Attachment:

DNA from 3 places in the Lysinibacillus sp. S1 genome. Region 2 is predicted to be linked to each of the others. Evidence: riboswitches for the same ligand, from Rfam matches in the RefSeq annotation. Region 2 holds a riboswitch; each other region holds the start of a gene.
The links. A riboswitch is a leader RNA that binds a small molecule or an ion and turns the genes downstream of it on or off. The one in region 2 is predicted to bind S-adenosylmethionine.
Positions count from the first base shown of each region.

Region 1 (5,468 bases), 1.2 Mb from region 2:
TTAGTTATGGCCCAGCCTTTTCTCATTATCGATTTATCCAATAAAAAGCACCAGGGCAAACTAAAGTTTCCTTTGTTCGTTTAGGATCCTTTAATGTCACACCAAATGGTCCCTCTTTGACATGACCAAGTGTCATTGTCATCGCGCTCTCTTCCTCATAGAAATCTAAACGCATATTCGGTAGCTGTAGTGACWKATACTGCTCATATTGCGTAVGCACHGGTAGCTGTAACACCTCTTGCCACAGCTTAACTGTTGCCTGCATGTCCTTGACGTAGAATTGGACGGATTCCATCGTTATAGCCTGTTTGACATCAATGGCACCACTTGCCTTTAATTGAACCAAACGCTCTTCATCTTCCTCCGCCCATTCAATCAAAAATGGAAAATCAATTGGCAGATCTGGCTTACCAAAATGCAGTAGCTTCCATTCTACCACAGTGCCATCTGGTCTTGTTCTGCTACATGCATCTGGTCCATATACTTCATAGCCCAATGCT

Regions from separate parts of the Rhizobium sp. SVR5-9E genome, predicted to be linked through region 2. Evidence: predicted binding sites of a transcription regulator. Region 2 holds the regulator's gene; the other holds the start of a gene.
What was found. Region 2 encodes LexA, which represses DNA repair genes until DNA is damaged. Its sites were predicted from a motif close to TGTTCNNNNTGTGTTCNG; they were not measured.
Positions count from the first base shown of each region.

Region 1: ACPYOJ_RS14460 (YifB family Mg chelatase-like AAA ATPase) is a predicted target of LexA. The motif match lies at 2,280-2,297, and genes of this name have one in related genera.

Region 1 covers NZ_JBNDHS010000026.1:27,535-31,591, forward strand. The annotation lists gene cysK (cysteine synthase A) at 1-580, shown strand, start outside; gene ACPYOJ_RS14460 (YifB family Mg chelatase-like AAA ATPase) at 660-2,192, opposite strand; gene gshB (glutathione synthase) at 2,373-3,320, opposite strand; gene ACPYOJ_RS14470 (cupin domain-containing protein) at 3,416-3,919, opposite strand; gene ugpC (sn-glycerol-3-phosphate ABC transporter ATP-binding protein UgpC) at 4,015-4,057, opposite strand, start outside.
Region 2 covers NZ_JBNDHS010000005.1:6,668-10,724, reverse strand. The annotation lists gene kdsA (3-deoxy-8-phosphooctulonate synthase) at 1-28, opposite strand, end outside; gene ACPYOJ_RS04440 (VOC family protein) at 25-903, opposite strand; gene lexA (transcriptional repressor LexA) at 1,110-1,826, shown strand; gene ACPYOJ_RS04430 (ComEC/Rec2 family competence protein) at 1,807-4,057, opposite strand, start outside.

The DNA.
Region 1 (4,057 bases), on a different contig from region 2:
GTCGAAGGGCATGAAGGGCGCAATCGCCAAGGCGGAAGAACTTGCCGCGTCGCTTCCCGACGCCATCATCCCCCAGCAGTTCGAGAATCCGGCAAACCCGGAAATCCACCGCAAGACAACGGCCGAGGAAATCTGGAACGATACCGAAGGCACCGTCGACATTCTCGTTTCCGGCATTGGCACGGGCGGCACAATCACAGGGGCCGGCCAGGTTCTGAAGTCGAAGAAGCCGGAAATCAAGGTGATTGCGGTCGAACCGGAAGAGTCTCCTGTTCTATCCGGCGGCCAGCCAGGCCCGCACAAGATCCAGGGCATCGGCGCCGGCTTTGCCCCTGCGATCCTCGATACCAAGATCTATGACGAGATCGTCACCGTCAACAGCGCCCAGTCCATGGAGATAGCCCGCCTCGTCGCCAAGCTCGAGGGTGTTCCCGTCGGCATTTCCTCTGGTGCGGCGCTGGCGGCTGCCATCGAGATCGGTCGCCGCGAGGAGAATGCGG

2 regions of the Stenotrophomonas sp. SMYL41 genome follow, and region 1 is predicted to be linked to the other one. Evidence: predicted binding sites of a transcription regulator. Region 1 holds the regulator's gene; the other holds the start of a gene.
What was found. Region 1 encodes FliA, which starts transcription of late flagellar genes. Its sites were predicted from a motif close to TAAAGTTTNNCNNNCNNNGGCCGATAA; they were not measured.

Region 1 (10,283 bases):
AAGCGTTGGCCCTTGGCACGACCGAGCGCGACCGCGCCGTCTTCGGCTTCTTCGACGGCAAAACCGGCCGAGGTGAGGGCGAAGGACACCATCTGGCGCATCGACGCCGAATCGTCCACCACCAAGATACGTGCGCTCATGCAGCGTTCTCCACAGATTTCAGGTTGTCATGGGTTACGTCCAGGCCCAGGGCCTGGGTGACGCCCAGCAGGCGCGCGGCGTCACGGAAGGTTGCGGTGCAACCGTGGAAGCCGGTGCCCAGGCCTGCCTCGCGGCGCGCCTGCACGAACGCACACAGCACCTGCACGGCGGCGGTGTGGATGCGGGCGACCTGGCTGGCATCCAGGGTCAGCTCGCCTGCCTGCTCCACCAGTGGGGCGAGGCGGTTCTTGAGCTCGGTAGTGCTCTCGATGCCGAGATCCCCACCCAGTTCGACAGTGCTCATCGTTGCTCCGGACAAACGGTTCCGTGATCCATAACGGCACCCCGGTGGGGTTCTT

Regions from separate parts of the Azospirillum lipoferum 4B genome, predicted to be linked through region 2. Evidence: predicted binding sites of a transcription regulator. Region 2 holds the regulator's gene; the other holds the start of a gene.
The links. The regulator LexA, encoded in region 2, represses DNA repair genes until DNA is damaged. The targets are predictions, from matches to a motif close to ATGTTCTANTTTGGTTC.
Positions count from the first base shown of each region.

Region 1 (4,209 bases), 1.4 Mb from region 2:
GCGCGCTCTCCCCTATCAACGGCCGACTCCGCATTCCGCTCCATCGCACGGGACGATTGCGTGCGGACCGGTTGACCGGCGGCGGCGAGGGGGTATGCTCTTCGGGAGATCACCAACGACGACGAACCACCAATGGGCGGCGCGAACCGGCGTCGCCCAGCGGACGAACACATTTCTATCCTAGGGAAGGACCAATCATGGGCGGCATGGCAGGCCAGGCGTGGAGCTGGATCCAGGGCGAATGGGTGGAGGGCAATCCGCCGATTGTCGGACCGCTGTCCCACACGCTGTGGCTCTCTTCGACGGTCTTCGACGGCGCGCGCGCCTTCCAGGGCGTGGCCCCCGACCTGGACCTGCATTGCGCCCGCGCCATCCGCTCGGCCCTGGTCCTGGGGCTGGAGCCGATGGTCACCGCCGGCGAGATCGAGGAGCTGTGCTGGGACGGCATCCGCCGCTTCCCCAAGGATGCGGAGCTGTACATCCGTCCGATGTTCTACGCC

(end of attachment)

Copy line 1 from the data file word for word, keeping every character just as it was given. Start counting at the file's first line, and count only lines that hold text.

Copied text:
DNA from 3 places in the Lysinibacillus sp. S1 genome. Region 2 is predicted to be linked to each of the others. Evidence: riboswitches for the same ligand, from Rfam matches in the RefSeq annotation. Region 2 holds a riboswitch; each other region holds the start of a gene.